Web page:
The Man Who Sold The World: He wasn’t there again today

Blog #2 about the new Bowie box set, Five Years [1969-1973]

HAD A WORD with Woody Woodmansey about this. He’s the geezer played drums. Woody was  a Spider From Mars, for heaven’s sake—the last survivor now, since bassman Trevor Bolder followed mighty Mick Ronson into the rock’n’roll hereafter a few years back.

Hang on, I’m flashing forward.

I told Woody this record shook me cold as a kid. That first sweep of backwards reverb on Ronno’s guitar at the very start of The Width of a Circle was… I dunno. It sounded like a leering chorus of demons inside the airlock of some secret pocket of purgatory that squeezed shut behind you. Down, down, down went that ominous riff in the left ear. A cellar, dark and grim. Smell the burning pit of fear.

There’d be no light at the end of this tunnel. Just Satan in leather chaps and All The Madmen tootling recorders. Mandolin-trilling inmates intoning “oh by jingo” in some echoing dungeon of waltzing children. Lunatic war vets with Running Gun Blues. That man on the stair who wasn’t there. And finally, one last circle of Hell where timpani pounded and fallen Supermen gnashed their teeth.

Woody gave a rattling laugh. He explained the lay of the land in his chewy Yorkshire brogue. He and Ronno, his mate from Hull, had only just met this swishy Londoner. This was their first big studio session. The producer, New Yorker named Visconti, played a mean bass. “Everything was  really cool,” Woody said. Even if this singer was a little light on, well, singing.

TMWSTW original
1970 bloke-in-dress  cover, now reclassified not shocking

“He did have lyrics written but a lot of the time we wouldn’t know what they were. We’d just get the subject matter so we’d kind of know what it was about but we didn’t really rehearse it as a band with vocals on it. He would give us the chords and say, ‘This is kind of about a machine that’s ruling the world that goes wrong,’ or whatever it was. ‘Does God really exist?’, you know. It wasn’t really the kind of boy-meets-girl stuff that was in the charts of the time. In fact I don’t think he’s ever written a normal boy-meets-girl song.” Wheeze. Splutter. Cough.

“A lot of it was really dark, so we had to get to that place. We’d take the chords and sit in the studio. Just jam until something clicked; until we had a good feeling, a good atmosphere created.”

Woody, Ronno and Visconti were all into sci-fi and prog/ blues so they dug the heavy concepts. The fact that the singer wasn’t there much—newlywed, he was—clearly meant they got to sculpt the atmos a little more thick than a cross-dressing mime who’d recently enjoyed a smash hit about a fey spaceman who loved his wife very much might have directed on his own.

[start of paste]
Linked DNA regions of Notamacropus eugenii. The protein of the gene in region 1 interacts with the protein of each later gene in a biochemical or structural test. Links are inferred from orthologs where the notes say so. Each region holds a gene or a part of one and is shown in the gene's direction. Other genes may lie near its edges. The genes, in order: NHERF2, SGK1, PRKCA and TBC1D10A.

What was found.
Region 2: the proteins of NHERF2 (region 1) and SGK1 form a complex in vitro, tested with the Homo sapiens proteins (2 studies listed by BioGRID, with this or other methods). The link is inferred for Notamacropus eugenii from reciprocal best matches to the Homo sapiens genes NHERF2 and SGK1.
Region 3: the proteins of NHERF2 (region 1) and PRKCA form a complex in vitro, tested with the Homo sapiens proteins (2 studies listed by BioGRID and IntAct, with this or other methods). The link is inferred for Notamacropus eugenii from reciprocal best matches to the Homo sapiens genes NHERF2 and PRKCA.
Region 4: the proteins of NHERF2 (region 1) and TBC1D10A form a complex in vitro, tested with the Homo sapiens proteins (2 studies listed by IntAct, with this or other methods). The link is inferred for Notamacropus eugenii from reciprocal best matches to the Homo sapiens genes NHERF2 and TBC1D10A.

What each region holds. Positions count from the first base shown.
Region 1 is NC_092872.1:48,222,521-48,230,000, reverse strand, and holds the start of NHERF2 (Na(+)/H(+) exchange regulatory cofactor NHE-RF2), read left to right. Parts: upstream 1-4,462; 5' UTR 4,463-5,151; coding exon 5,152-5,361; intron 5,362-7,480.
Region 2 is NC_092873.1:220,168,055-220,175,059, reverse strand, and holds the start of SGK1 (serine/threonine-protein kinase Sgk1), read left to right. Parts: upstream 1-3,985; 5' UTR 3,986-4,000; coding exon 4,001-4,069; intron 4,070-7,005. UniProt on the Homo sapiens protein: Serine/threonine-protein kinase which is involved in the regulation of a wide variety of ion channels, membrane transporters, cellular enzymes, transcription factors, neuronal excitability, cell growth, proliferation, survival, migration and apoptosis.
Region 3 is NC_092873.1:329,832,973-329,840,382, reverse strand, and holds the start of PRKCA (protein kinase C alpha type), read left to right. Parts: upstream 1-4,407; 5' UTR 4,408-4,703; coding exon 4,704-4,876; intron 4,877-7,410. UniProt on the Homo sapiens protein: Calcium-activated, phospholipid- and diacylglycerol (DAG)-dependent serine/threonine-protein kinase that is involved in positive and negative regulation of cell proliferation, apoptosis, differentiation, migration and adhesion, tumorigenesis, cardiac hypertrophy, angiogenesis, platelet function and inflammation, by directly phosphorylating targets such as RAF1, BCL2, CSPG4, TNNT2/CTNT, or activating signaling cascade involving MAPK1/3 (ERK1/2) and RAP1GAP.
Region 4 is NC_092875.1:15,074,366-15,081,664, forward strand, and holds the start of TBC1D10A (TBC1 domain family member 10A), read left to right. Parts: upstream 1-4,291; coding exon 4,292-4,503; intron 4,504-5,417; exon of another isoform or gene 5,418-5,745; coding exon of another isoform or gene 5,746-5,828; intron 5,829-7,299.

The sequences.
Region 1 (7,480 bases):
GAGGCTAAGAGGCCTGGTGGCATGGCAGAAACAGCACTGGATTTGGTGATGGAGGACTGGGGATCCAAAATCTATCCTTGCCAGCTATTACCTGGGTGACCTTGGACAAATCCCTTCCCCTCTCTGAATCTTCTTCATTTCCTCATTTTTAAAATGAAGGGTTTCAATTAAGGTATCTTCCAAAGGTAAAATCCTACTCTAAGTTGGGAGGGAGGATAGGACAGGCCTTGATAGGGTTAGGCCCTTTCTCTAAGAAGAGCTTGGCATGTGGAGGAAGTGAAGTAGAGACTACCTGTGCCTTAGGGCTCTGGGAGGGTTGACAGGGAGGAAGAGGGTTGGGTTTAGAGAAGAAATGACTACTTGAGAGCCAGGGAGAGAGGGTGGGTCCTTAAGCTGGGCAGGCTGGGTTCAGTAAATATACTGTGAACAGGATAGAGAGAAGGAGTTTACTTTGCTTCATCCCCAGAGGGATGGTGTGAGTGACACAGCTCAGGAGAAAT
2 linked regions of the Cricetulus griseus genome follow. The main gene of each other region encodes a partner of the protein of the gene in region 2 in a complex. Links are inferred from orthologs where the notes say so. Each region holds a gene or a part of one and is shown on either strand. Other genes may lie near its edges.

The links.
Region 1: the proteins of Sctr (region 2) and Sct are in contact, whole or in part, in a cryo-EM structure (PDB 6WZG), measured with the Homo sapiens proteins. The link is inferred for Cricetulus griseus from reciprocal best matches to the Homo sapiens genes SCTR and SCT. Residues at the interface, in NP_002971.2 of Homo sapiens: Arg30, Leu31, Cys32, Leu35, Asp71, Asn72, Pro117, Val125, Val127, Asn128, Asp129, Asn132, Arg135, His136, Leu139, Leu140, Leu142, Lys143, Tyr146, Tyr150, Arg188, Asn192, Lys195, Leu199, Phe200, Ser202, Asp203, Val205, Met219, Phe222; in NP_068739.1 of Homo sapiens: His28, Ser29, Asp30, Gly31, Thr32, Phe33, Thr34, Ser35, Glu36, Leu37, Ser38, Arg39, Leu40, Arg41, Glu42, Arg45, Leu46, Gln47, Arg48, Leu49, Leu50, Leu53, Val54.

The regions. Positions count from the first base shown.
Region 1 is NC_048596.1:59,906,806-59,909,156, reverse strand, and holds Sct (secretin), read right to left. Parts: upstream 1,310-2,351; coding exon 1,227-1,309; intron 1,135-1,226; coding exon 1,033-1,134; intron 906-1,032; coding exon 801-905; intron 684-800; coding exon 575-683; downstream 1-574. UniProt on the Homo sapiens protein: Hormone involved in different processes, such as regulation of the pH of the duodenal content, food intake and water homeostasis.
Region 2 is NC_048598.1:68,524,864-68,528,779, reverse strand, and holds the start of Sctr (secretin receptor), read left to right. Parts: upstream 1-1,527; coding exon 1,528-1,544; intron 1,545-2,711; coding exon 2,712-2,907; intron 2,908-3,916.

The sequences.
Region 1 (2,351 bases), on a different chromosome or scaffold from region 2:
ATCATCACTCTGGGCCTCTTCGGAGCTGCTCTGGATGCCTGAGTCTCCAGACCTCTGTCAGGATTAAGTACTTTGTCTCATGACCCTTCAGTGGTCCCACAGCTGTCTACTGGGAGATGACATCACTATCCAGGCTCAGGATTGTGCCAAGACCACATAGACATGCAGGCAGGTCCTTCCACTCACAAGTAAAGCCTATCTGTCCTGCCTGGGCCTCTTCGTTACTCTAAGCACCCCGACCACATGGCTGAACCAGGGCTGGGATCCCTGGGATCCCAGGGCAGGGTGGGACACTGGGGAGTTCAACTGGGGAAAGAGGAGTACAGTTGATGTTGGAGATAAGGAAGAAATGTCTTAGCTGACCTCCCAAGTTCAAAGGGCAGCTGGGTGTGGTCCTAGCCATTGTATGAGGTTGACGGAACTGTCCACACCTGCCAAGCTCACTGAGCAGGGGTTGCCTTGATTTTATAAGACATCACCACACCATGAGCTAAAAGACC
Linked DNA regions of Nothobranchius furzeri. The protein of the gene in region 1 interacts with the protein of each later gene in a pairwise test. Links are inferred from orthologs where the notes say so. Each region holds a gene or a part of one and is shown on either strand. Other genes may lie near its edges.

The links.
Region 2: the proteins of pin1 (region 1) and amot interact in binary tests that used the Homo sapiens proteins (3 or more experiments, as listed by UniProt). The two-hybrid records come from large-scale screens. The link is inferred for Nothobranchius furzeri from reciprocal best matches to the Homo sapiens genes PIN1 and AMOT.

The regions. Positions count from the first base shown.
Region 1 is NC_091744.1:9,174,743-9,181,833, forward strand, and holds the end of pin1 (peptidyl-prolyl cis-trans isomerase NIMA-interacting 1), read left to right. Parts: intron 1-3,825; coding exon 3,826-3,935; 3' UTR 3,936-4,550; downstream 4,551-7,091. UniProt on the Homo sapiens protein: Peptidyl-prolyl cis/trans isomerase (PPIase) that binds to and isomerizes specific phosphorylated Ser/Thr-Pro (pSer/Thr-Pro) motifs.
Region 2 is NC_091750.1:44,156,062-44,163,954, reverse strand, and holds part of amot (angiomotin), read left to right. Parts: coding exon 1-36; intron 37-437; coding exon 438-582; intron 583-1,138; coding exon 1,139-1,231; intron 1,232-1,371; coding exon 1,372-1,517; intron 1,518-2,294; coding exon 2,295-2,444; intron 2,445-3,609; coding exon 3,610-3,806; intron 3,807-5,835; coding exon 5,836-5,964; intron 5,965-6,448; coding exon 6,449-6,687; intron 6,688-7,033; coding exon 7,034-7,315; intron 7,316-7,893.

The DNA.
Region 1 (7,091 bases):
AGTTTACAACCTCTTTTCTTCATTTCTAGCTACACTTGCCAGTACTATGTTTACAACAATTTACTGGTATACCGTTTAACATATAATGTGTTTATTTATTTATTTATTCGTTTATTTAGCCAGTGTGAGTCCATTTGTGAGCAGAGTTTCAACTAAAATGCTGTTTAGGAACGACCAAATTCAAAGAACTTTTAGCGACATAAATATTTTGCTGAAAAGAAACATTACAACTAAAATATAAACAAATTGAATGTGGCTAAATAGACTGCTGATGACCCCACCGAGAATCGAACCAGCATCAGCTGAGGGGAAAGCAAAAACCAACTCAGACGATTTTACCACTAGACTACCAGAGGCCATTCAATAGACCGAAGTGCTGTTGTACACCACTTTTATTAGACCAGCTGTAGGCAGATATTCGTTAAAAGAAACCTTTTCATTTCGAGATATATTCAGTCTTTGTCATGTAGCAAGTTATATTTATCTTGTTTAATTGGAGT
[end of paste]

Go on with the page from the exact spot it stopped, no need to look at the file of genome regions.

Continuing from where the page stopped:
Ronno’s the engine, of course. Jeff Beck was his hero but as Elton John has jealously noted, his gifts for arrangement were Stravinsky-esque. He had Visconti “play like Jack Bruce”, then mixed him to pummelling pitch. Black Country Rock, Saviour Machine and She Shook Me Cold are sheer axe monstery. Woody’s a bleeding octopus with bells on. Sinewy power-trio grunt for frightening children. That 50-something bloke from the newfangled Moog lab must have seemed like a blow-in from Doctor Who, but those demons grabbed and milked him good, too.

the man who sold the world
Post-Ziggy ’72 reissue. Ample darkness pictured.

Visconti tells a slightly different story in the book. Claims Dave was there in rehearsals, strumming away on his 12-string in the Haddon Hall wine cellar with egg cartons glued to walls and amps on 10. And yeah, I’ve heard pre-studio Peel sessions where some of these songs are more or less intact. But 45 years later, Woody and Visconti felt enough ownership of this record to take it out on tour, with Ronson’s daughters singing back-ups. They made it as far as Japan. Woody asked me to put feelers out for Australia. Alas, nobody felt back.

Lying here on the couch with the magnificently remastered artefact, it’s the vacuum at the heart of this strange, noir-metal universe that sucks me in. “Although I wasn’t there,” the singer hisses like a double-tracked ghost on the title track: a consciousness searching for form and land between these scaffolds of chords he’d scribbled earlier and left to virtual strangers while he went to bed to dream up the next one.

The next one. Hard to believe it’d all be Hunky Dory in the blink of a mismatched eyeball. Ah, there’s that light after all. Now get me out of here.

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